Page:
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Roger Crisp

Thanks for this very interesting post, Eric. I'm sorry you found my footnote dismissive! It was meant to signal friendly disagreement (and as a Pyrrhonist I suspend judgement on which of us has the more plausible view!). I agree that emphasis on choice and responsibility is more recent than an ethics of pollution, and in that sense modern. But I don't think 'the many' today are confident in their modernity. Our morality retains large elements of its primitive past, which is what leads to agent-regret, moral luck, and so on. Nor do I think there's much of a case for trying to modernize morality in this sense. Even if we could make it work, the problem of moral luck would remain, given the emphasis we place on fairness. That's why at the end of my paper I suggested moving beyond morality entirely, as Williams suggests, though certainly not in the direction he recommends (viz. a return to the pre-modern Greeks). A broadly impersonal, consequentialist ethics, which ignores intuitions based on pollution as much as those involving personal responsibility, avoids the problems of both. And it must have a place within 'modernity' construed more broadly -- the view didn't really start to emerge until the C17.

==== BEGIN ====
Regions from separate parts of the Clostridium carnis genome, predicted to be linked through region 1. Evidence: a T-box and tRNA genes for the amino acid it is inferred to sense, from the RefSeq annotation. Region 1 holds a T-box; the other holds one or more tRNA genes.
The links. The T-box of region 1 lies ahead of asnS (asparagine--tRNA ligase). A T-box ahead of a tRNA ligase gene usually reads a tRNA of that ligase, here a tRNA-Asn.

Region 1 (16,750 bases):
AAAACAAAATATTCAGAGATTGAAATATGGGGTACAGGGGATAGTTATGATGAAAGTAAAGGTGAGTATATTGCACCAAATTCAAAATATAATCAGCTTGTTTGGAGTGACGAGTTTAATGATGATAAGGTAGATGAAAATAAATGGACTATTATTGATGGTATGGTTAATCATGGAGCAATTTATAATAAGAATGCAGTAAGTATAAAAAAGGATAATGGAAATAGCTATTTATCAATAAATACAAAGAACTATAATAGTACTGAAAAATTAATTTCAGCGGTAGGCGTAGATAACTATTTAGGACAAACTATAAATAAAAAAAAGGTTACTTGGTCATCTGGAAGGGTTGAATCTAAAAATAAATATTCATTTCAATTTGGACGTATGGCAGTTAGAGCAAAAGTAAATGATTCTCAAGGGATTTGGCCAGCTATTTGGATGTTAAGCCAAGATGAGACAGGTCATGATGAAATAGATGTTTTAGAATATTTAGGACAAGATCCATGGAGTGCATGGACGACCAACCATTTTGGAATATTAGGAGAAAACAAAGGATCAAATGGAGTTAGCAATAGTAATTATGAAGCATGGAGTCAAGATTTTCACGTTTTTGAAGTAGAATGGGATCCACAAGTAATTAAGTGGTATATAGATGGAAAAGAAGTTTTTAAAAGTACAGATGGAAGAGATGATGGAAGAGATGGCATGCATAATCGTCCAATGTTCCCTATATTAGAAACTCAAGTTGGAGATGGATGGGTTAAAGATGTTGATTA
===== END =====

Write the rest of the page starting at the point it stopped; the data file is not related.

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Here's a link to my past blogging (and discussions involving me) at: New APPS.


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